6Bay Kor Dor, #49Eo Street 118 (corner of street 61 near Central Market).

Eight Boat Noodles, 2,500 riel
The Eight Boat Noodle chain – which could soon rival Brown in its number of outlets – sells small bowls of Thai boat noodle soup, which have proven hugely popular in Malaysia and Singapore, and now Phnom Penh. They are only 2,500 riel, but you may need a few of them to fill you up.
Eight Boat Noodle has outlets at BKK1, Koh Pich, Mao Tse Toung Boulevard, Teuk Thla, Kromourn Sor, Stung Meanchey, Santhormuk and more.

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Mumma’s Place lunch, $1
Recommended by Dana Langlois, the owner of Java Cafe and Gallery around the corner, this small, clean, family run eatery serves up a rotating selection of fresh and delicious dishes every day. Langlois particularly likes the fish ball soup. Note: The place is so popular, everything is generally eaten by 12:15pm, so get in early.
Mumma’s Place, Street 29 between Street 295 and Sihanouk Boulevard.

Instant food ideas on Instagram
 
Started only a few weeks ago, the Instagram account instafoodkh is a handy resource for those seeking out new and interesting food to eat. We discovered several of this year’s Cheap Eats on there. Run by a foodie named Sok San who “regrams” photos posted with the #instafoodkh tag, each entry has details including price and location. Already the mouth-watering account has nearly 4,000 followers and more than a 100 posts, from freshwater snails to Taiwanese pancakes and market squid. “I only post the food that’s tasty and looks good on my Instagram,” San told us. “They’re not all street food. I post all different kinds of food here – some are expensive and some cheap.” He said among his current favourite cheap eats were the meatball buns next to Bak Tuk high school for 1,500 riel and boat noodle soup from various places for about 2,500 riel.
Find instafoodkh on Instagram or search for the #instafoodkh hashtag.

Wicked Wings Wednesday at Che Culo, $3
With its high-peaked roof, patterned tiles, cosy booths and friendly outdoor area, Che Culo is a stylish place for a nibble and a tipple. But while their food and drinks are good quality, you also pay a little more. That’s why their specials nights are such good value. Our favourite is Wicked Wings Wednesday, when, from 5pm, Chef Nicko and his crew dish up plates of sweet, spicy, sticky chicken wingettes for $3 to be washed down with $1 cans of Cambodia beer. Ridiculously delicious. And messy. Mama’s Meatball Mondays are pretty good value, too, with 50 cent meatballs all day served in a homemade tomato sauce.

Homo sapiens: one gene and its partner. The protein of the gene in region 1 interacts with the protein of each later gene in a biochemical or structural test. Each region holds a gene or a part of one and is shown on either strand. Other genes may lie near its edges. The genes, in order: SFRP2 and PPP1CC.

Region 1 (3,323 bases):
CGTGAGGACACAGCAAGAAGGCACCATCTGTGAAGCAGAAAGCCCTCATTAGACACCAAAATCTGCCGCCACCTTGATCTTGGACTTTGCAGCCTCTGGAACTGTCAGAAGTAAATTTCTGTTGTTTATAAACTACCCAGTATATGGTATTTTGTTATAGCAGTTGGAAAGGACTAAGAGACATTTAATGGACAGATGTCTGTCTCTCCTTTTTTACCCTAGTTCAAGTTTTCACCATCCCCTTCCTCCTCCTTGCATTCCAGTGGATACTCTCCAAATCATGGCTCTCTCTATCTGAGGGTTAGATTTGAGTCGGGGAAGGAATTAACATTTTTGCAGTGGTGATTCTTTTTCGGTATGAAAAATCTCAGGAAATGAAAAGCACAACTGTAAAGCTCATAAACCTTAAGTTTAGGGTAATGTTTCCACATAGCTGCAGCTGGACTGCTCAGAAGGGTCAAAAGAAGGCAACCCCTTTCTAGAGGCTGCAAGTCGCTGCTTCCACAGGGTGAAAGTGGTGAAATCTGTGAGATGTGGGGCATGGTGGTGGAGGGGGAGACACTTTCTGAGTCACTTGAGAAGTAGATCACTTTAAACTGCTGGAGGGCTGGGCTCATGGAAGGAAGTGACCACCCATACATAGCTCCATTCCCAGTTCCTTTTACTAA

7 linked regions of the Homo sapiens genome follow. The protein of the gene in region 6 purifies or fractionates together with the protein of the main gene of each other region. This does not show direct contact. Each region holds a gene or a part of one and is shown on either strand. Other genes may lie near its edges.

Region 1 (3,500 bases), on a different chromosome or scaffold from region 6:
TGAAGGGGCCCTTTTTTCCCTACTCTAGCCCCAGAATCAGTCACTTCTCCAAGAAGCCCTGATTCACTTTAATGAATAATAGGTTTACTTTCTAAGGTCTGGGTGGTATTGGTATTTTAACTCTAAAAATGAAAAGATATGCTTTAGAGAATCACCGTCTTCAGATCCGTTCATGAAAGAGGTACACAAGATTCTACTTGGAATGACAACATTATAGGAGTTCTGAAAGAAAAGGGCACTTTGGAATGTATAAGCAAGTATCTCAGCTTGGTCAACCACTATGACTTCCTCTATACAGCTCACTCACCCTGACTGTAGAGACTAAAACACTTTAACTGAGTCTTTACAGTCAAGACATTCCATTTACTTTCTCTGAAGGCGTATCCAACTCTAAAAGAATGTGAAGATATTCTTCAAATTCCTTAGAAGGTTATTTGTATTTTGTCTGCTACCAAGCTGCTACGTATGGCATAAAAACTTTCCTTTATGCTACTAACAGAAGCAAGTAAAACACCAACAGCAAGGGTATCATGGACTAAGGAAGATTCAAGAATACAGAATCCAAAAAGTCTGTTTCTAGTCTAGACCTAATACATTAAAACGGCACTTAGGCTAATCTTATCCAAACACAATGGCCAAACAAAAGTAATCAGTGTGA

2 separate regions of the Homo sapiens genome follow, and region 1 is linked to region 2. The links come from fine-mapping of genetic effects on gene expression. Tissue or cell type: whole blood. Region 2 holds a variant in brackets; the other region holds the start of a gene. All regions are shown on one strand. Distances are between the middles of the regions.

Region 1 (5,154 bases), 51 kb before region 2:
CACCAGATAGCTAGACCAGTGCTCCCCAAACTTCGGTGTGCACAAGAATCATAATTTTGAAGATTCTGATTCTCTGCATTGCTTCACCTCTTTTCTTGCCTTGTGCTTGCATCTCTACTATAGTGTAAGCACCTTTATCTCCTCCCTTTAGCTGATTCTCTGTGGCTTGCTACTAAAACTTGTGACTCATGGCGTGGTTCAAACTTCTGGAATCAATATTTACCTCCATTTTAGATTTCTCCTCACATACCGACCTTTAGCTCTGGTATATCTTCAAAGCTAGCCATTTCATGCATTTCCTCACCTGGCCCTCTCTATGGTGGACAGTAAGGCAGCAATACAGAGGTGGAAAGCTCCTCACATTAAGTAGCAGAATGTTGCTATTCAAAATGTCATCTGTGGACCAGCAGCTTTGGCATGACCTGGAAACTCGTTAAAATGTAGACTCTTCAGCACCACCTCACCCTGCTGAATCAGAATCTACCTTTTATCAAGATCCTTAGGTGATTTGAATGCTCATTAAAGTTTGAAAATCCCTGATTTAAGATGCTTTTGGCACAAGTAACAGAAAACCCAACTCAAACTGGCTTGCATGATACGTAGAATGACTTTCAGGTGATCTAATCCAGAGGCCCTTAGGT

Che Culo, #6b Street 302.

Yosaya Thai Food Pad Kapow with rice, $1.75
Just opened in April, Yosaya is a no-fuss little Thai place that serves up a range of standard, reasonably priced dishes. We haven’t had time to try out the whole menu, but the crispy porkbelly stir-fried with onions, topped with fresh Thai basil and slices of chilli and served with rice ($2) is delicious as is the pad kapow (minced meat with Thai basil and chilli) with rice ($1.75). Finally, Tom Yum Kung has a bit of competition.
Yosaya Thai Food, #79 Street 105 (behind Preah Yukunthor High School).

Tom yum chicken at Tom Yum Kung, $3.50
Long regarded as the best value Thai restaurant in Phnom Penh, Tom Yum Kung now has second outlet west of Russian Market. The decor’s a little bit less rustic, but the food is just as good. Despite the arrival of Yosaya, it’s still our go-to for tom yum chicken soup ($3.50) – super tasty.
Tom Yum Kung, #10 Street 278 and #59b Street 432.

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Feel good coffee, $2.50
OK, this one is not technically food but it’s still a great bargain. Feel Good do the best espresso coffee in town, and for only $2.50 for a latte or flat white, it’s the best value too. Even better, they don’t charge anything for extra shots which is great for those who like their java with a bit more kick.
Feel Good Cafe, #79 Street 136 and Feel Good 2, #11b Street 29.